Mini clafoutis are easier than pancakes and taste luxurious

Mini clafoutis are easier than pancakes and taste luxurious

Best eaten while warm, these are ideal to make for company who will gobble them up on the spot.

These three-bite, custardy, dessert pancakes are as gorgeous as they are scrumptious — brimming with nearly-bursting blueberries and studded with zingy bits of crystallized ginger. All that, and they require less skill to make than a stack of regular pancakes: just pour the batter into a muffin pan, top with the berries and ginger, and the oven does the rest.

The simple, eggy batter is on the light and healthful side — made with whole-grain flour, just enough honey for a gentle sweetness, a relatively small amount of butter and low-fat milk. But it is rich enough for the final product to definitely read as dessert. In the oven, the batter puffs and becomes golden, and although the pancakes deflate somewhat as they cool, they retain their gloriously regal sensibility.

Best eaten while warm, these are ideal to make for company who will gobble them up on the spot. But the “pancakes,” called clafoutis, also can be refrigerated for up to two days and re-warmed in the microwave for 20 to 30 seconds each for a longer-lasting treat.

Blueberry-ginger mini clafoutis

The clafoutis can be refrigerated for up to 2 days and warmed in the microwave for 20 to 30 seconds each.

3 tablespoons unsalted butter, melted and slightly cooled, plus more for the pan

3 large eggs

1 cup low-fat milk (1 percent)

⅓ cup mild, light-colored honey

1 teaspoon finely grated lemon zest

¼ teaspoon salt

¾ cup whole-wheat pastry flour

1 cup fresh or frozen blueberries, stemmed as needed

2 teaspoons finely chopped crystalized ginger

1 tablespoon confectioners’ sugar (optional)

Preheat the oven to 325 degrees. Brush the wells of a standard-size, 12-count muffin pan with butter.

Whisk together the eggs, milk, honey, 3 tablespoons of the melted butter, the lemon zest and salt in a mixing bowl. Gradually whisk in the flour to form a batter, which will have small lumps; this is OK. Distribute the batter evenly among the wells of the muffin pan, then add equal amounts of blueberries and crystallized ginger to each one. Bake (middle rack) until puffed and golden and the centers are set, 20 to 25 minutes.

Transfer the pan to a wire rack to cool for about 20 minutes (the clafoutis will sink as they cool), then run a table knife or offset spatula around their edges to release them from the pan.

Serve while still slightly warm, with a dusting of the confectioners’ sugar on top, if using.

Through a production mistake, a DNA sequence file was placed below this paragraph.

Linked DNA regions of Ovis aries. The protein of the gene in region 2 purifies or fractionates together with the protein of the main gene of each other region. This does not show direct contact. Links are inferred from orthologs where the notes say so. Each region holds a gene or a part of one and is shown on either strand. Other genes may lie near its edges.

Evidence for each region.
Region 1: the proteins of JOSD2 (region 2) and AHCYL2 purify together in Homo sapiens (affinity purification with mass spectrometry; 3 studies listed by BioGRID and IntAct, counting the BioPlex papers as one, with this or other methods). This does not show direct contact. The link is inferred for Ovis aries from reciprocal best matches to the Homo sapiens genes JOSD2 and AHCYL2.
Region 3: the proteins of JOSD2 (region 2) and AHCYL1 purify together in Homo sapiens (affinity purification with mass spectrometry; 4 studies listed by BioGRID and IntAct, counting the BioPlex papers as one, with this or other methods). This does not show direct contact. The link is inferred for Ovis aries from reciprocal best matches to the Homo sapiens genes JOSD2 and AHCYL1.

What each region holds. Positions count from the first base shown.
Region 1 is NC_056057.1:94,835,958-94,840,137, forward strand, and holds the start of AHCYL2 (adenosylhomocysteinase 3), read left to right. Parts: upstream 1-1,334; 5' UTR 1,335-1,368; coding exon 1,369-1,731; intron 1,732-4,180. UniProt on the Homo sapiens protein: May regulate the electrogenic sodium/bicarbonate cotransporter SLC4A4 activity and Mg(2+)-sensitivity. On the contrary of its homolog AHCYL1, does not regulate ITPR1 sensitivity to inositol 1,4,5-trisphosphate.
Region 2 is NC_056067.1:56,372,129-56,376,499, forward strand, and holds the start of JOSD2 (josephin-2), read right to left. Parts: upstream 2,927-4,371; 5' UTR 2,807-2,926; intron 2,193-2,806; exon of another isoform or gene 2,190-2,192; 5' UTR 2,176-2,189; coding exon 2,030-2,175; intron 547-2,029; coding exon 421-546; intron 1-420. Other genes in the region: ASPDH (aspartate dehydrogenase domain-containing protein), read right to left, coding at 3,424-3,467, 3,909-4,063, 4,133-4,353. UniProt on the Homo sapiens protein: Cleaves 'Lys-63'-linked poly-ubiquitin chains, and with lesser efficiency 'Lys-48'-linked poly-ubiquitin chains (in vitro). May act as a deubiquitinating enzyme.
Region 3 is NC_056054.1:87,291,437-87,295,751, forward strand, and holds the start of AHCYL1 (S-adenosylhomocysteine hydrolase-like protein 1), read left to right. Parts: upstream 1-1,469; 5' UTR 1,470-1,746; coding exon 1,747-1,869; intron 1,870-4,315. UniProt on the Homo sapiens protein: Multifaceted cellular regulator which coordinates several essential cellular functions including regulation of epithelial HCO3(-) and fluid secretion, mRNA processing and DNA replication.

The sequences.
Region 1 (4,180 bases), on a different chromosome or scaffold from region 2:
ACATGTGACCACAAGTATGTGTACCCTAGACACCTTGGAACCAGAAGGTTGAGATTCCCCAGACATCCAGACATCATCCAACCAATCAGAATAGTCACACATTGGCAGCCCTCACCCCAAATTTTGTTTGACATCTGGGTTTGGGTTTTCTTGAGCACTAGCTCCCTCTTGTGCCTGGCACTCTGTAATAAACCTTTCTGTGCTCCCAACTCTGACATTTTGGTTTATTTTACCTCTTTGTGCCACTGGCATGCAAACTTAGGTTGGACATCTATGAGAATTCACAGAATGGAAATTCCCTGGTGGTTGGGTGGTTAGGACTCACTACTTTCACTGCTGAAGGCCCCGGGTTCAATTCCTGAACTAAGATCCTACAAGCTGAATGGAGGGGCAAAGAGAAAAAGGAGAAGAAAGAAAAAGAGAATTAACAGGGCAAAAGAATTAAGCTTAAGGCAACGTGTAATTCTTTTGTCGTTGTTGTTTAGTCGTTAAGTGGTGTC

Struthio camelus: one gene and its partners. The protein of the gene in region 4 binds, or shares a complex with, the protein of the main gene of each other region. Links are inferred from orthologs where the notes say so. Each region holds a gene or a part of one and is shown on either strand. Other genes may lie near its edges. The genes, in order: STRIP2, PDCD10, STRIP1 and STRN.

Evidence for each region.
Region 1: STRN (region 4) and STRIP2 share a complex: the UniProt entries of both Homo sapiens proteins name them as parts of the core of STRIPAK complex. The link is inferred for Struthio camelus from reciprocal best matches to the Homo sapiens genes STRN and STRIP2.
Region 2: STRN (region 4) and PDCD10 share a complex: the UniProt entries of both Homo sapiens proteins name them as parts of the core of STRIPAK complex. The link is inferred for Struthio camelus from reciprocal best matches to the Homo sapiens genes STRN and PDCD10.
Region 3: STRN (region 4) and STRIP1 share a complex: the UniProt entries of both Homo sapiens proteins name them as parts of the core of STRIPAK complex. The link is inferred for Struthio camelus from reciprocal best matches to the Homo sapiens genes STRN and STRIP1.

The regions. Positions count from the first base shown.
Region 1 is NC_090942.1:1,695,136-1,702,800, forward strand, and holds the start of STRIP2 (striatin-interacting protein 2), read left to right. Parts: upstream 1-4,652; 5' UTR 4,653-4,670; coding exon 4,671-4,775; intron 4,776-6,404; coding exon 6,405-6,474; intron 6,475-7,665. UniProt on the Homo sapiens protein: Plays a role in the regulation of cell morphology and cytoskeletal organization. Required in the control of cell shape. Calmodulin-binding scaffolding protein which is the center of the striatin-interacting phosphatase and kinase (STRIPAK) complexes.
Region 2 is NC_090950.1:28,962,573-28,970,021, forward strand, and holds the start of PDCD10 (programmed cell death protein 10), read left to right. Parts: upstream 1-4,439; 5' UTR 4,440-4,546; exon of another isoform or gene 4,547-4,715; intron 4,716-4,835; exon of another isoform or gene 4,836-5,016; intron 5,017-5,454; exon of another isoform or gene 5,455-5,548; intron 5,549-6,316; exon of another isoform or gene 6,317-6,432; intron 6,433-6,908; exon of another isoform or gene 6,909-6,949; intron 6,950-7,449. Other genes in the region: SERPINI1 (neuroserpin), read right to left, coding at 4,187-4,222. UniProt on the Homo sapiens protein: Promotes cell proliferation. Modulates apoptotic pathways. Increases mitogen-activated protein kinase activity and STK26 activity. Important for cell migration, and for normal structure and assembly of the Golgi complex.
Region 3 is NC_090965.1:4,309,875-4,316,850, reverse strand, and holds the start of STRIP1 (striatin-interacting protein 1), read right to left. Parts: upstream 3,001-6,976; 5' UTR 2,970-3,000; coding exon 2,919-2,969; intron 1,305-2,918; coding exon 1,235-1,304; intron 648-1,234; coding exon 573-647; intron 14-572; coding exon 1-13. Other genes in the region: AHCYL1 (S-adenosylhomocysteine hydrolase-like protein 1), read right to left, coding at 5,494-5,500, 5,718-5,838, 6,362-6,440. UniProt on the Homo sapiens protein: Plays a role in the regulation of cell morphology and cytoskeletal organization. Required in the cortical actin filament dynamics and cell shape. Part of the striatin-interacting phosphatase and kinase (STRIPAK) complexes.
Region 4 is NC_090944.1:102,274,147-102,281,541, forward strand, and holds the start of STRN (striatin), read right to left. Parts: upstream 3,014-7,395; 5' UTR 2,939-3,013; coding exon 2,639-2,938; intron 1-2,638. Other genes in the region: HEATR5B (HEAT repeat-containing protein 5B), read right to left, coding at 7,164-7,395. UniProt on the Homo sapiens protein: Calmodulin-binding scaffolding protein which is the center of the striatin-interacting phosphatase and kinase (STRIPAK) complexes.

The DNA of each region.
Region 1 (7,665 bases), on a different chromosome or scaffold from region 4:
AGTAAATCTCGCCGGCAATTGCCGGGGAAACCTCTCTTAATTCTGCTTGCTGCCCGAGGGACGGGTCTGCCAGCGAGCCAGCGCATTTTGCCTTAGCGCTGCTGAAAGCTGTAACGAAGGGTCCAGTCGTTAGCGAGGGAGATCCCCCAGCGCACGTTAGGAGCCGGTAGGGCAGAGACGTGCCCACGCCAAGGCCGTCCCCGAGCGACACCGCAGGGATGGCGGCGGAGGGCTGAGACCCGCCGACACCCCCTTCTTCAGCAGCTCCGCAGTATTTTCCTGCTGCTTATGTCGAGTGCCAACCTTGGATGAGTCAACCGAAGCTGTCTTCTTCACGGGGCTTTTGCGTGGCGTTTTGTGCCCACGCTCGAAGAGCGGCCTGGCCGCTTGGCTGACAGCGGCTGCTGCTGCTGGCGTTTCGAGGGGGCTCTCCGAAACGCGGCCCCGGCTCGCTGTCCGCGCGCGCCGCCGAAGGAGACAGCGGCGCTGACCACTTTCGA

Makes 12 servings. Nutrition per serving: 120 calories, 3 g protein, 17 grams carbohydrates, 5 grams fat, 3 grams saturated fat, 65 milligrams cholesterol, 50 milligrams sodium, 1 gram dietary fiber, 10 grams sugar.

Talk to us

More in Life

Herr Jung leads a group through Bacharach, Germany.
Rick Steves’ Europe: Lessons from a schoolmaster on the Rhine

Herr Jung dedicated his life to sharing Germany’s hard history so others can learn from it.

Jennifer Bardsley, author of her newest book Good Catch, at her home on Tuesday, Sept. 28, 2021 in Edmonds, Wa. (Olivia Vanni / The Herald)
Edmonds author transitions from young adult novels to romance

Jennifer Bardsley’s “Good Catch” is set in an Edmonds-like town. Spoiler alert: There’s a happy ending.

Caption: They might be too old for lunch box notes, but teenagers benefit from TLC too.
Fun ways to show the teens in your life that you care

The teen years can be challenging but they don’t last long. A little bit of extra attention can go a long way.

Jack Rice, left, gives his grandmother Carolyn Rice, a tutorial on her new tablet Saturday afternoon in Edmonds on November 20, 2021.  (Kevin Clark / The Herald)
Need to Ring or Zoom? Edmonds teen comes to the rescue

Jack Rice, 17, started a free service to help seniors connect with tech. “He’s a hero around here.”

How to transform past shame into something positive and healthy

Tips on coping with the shame that we carry around in our hearts and on our sleeves.

Lisa Riddle jumps for joy after hitting a bullseye on her last throw on a game of axe throwing at Arrowhead Ranch on Thursday, July 15, 2021 in Camano Island, Washington.  (Andy Bronson / The Herald)
Axe throwing hitting a bull’s-eye in Everett and Camano Island

“It’s not scary. It’s a fun night out and a stress reliever,” says an axe-throwing devotee.

Header, garden shovel or spade puts into soil, green meadow in the back, low angle shot
Regenerative gardening helps save the planet one garden at a time

Regenerative gardening is founded on the principle that if we take care of our soils then everything else will work out for the best.

She canceled her Iceland trip in time. Where’s her refund?

When Kim Josund cancels her trip to Iceland, she believes she’s entitled to a full refund. Why are her hotel and dive operator refusing?

Great Plant Pick: Acer tegmentosum “Joe Witt”

This Manchurian snakebark maple boasts beautiful highly striped white bark that brightens the shade garden.

Most Read